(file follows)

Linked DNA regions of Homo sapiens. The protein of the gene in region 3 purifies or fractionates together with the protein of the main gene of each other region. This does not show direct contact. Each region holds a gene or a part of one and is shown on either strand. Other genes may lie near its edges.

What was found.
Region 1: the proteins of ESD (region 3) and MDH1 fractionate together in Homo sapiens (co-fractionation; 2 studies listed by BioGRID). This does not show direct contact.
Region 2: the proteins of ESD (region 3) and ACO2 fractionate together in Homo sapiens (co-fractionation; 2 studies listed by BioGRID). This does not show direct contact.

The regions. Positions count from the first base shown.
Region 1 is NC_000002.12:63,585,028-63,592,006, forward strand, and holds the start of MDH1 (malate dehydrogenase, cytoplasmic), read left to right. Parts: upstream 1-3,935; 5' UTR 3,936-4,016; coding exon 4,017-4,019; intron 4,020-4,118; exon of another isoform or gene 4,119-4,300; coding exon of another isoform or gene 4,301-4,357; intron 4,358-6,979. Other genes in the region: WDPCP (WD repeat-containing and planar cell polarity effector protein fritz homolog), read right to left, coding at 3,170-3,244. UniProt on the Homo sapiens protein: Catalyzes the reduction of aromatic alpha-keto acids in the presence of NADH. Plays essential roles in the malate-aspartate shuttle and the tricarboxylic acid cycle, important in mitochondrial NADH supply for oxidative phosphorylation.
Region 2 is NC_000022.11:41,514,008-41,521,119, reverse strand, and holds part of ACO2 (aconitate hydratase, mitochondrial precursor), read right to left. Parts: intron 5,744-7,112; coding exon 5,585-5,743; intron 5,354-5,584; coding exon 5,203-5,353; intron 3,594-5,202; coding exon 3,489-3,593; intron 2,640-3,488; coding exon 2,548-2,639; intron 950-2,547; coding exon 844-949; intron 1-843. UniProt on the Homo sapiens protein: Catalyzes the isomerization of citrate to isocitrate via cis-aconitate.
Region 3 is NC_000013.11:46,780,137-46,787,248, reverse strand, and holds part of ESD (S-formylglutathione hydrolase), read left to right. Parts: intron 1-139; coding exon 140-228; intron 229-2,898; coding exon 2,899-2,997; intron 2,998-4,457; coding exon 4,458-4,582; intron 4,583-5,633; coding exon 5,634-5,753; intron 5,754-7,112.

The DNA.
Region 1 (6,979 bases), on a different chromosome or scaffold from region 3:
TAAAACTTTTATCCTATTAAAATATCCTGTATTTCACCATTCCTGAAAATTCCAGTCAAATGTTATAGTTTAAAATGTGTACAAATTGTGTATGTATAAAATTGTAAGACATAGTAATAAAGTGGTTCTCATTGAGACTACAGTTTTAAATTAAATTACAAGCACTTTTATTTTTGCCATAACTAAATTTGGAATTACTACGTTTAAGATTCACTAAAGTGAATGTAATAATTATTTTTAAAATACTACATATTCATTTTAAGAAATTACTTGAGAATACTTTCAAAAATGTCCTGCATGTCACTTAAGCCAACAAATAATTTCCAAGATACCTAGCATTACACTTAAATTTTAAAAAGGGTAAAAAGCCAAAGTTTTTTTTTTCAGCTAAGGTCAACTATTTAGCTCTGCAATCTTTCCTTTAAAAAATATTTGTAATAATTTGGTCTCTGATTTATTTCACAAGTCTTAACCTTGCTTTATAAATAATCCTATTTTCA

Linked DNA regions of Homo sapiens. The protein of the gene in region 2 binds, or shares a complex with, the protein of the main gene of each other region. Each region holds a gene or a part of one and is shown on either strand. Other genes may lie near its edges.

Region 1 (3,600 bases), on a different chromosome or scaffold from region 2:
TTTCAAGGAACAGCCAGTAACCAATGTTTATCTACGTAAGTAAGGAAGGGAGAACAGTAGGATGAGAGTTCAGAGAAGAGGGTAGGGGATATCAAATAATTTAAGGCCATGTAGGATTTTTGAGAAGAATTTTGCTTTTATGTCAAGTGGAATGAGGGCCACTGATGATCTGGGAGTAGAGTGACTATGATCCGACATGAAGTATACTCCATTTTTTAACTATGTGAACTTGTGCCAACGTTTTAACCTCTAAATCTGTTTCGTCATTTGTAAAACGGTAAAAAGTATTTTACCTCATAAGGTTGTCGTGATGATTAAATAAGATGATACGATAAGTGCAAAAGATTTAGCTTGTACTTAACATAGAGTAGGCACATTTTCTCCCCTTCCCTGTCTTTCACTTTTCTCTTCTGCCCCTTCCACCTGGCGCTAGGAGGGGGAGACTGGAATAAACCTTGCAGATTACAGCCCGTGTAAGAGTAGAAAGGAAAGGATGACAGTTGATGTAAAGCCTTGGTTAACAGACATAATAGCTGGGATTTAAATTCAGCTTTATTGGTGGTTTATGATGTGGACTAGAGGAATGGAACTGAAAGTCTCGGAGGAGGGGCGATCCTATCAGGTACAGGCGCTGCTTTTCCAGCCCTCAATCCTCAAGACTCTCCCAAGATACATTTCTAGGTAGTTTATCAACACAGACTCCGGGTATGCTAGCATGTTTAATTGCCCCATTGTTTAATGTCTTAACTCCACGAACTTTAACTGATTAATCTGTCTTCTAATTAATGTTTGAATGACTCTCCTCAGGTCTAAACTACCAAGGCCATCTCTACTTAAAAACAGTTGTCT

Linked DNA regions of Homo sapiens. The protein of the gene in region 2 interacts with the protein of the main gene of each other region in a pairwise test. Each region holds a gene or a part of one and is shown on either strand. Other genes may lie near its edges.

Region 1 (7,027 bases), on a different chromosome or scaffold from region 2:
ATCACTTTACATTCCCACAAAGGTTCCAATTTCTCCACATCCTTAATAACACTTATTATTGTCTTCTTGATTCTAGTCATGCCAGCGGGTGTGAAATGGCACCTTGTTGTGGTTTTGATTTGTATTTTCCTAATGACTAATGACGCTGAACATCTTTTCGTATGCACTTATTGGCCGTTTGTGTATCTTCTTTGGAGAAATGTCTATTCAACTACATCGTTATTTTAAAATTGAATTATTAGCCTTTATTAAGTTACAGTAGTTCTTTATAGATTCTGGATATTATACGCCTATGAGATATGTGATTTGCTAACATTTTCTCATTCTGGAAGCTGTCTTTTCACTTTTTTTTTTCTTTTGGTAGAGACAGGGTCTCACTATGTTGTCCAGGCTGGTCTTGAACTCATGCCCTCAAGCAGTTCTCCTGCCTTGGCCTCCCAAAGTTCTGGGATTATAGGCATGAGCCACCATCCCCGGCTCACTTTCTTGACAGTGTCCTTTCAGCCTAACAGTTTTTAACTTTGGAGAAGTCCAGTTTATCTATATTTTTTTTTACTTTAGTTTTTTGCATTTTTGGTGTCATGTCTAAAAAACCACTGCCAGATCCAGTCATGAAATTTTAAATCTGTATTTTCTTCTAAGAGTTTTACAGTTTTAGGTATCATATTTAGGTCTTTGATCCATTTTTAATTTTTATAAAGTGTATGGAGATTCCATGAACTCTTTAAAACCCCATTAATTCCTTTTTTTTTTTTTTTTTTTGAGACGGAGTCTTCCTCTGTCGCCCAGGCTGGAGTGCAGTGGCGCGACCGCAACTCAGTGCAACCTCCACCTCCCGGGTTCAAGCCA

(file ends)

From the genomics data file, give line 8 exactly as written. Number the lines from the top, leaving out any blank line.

Region 3 is NC_000013.11:46,780,137-46,787,248, reverse strand, and holds part of ESD (S-formylglutathione hydrolase), read left to right. Parts: intron 1-139; coding exon 140-228; intron 229-2,898; coding exon 2,899-2,997; intron 2,998-4,457; coding exon 4,458-4,582; intron 4,583-5,633; coding exon 5,634-5,753; intron 5,754-7,112.